The United States, Britain and Canada have accused Russia of trying to steal Western research into coronavirus vaccines and treatments.
In a joint statement, the three governments said Thursday the hacking operation started in February and has continued since. They identified the Russian hacking group APT29, also known as Cozy Bear, as being behind the attacks.
Anne Neuberger is cybersecurity director at the U.S. National Security Agency. She said, “APT29 has a long history of targeting governmental, diplomatic, think tank, health care and energy organizations for intelligence gain, so we encourage everyone to take this threat seriously.”
British Foreign Secretary Dominic Raab added, “It is completely unacceptable that the Russian Intelligence Services are targeting those working to combat the coronavirus pandemic.″
Russian President Vladimir Putin’s spokesman, Dmitry Peskov, rejected the accusation, saying: “Russia has nothing to do with those attempts.” He added, “We don’t have information about who may have hacked pharmaceutical companies and research centers in Britain.”
Cozy Bear and another group called Fancy Bear were accused by U.S. intelligence officials of hacking into the U.S. Democratic Party email server. Russia denied any involvement in the incident, which took place during the 2016 U.S. presidential election.
The three Western allies first warned in May that state-backed hackers were trying to steal coronavirus research. But at the time, they did not identify who was behind the attack.
The announcement came from Britain’s National Cyber Security Centre, the Canadian Communication Security Establishment, and the National Security Agency. The coordinated move seemed designed to add more weight and gravity to the accusation – hopefully leading targets of the hackers to take protective action.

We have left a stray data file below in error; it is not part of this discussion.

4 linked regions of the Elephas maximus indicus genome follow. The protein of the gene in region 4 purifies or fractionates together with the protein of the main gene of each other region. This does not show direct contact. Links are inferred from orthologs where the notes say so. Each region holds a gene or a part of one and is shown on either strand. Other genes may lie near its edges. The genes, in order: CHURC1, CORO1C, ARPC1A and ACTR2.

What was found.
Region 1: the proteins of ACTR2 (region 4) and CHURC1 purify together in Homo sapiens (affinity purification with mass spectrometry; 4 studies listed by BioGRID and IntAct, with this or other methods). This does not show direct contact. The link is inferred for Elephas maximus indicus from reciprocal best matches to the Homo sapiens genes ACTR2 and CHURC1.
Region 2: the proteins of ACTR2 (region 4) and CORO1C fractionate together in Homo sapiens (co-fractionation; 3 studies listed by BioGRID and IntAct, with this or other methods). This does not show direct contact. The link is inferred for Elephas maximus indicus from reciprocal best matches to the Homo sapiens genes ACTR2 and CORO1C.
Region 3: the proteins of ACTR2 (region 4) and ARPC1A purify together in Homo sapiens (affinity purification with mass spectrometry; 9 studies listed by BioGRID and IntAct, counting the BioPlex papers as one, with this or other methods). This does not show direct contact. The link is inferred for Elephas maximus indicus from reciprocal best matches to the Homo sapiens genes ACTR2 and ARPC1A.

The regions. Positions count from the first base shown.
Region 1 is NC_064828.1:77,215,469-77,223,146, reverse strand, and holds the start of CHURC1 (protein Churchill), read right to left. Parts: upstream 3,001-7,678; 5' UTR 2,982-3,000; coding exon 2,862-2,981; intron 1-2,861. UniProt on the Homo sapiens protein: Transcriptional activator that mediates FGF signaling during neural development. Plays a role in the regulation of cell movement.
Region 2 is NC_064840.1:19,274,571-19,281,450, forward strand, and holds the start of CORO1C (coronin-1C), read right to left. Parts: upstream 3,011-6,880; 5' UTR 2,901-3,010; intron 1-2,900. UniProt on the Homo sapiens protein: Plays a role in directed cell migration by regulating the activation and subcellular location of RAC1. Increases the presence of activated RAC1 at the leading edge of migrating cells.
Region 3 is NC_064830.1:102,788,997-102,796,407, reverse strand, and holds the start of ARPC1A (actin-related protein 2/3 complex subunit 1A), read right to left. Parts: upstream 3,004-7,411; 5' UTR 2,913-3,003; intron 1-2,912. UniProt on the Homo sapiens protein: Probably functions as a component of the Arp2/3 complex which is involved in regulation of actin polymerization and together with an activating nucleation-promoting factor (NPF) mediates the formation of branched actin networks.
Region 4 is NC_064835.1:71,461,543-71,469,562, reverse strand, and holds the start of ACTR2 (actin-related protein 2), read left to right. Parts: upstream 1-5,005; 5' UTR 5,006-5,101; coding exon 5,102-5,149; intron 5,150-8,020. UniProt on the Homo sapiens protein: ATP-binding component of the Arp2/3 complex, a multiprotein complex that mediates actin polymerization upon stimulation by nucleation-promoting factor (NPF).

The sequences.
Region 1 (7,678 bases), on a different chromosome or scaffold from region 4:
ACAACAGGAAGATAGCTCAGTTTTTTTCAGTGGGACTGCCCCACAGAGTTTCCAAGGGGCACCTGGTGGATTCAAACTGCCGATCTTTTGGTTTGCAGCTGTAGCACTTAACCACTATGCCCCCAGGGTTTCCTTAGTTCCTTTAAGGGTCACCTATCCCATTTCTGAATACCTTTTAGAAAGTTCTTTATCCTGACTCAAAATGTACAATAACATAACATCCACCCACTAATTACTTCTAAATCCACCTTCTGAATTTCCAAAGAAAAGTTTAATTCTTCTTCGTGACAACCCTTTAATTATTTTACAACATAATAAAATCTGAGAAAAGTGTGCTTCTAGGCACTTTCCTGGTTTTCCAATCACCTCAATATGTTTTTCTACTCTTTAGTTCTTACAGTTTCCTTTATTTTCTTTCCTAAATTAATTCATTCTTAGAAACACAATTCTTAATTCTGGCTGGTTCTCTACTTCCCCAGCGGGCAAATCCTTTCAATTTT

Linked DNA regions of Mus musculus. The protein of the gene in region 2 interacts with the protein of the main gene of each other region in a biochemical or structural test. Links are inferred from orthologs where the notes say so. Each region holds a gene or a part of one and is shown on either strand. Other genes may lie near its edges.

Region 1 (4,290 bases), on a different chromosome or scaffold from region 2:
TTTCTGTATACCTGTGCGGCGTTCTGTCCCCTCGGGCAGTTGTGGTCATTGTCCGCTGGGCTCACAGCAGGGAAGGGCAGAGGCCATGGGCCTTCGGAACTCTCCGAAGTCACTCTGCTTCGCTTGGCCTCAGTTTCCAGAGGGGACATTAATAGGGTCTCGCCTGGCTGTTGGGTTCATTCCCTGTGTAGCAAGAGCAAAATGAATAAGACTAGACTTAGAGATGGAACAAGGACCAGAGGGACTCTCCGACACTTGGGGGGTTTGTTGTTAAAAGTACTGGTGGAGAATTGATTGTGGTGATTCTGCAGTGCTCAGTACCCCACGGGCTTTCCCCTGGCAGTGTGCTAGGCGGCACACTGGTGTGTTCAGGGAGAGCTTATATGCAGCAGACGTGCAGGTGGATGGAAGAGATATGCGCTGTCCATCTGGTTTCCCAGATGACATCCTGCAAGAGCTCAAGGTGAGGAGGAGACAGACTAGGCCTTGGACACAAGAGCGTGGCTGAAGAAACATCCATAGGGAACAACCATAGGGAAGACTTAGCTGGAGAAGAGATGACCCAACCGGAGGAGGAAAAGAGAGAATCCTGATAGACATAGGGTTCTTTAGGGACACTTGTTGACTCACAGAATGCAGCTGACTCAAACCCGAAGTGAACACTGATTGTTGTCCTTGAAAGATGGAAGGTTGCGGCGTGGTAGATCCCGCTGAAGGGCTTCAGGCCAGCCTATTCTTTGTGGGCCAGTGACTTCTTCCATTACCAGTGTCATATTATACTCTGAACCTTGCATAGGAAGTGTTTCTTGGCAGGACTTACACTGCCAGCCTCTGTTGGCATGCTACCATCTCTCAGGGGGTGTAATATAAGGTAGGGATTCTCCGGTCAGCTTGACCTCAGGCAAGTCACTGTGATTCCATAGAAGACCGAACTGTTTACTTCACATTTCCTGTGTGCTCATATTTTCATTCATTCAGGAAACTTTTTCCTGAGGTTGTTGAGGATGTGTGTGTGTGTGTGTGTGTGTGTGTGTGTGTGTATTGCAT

As COVID-19 spreads to more than 180 countries and territories, efforts to create an effective vaccine and treatment have expanded worldwide. Johns Hopkins University’s Coronavirus Resource Center estimates that, as of July 16, COVID-19 has infected more than 13 million people and killed 580,000.
The World Health Organization has listed several human trials in Britain and the United States among the most promising candidates to produce an effective vaccine. These include major development programs by the companies AstraZeneca and Moderna.
Russian officials, however, have said the country’s own vaccine is far more developed. Russia has claimed it could be the first country to start giving vaccines to people.
U.S. officials have also accused China of trying to steal vaccine research. Federal Bureau of Investigation Director Chris Wray said last week, “At this very moment, China is working to compromise American health care organizations, pharmaceutical companies, and academic institutions conducting essential COVID-19 research.”
Mike Chapple is an information technology expert at the University of Notre Dame. He said, “It’s reasonable to conclude that the coronavirus is the No. 1 priority of every intelligence agency around the world right now.″
I'm Jonathan Evans.
Hai Do adapted this story for Learning English based on VOA News and Associated Press news reports. Bryan Lynn was the editor.
Words in This Story
hack – v. to secretly get access to files on a computer and a network to get information
encourage – v. to advise someone more likely to do something
combat – v. to fight against (someone)
pandemic – n. an occurrence in which a disease spreads very quickly and affects a large number of people
compromise – v. to damage by doing something to cause the desired effect
essential – adj. extremely important
priority – n. something that is more important than other things and that needs to be done first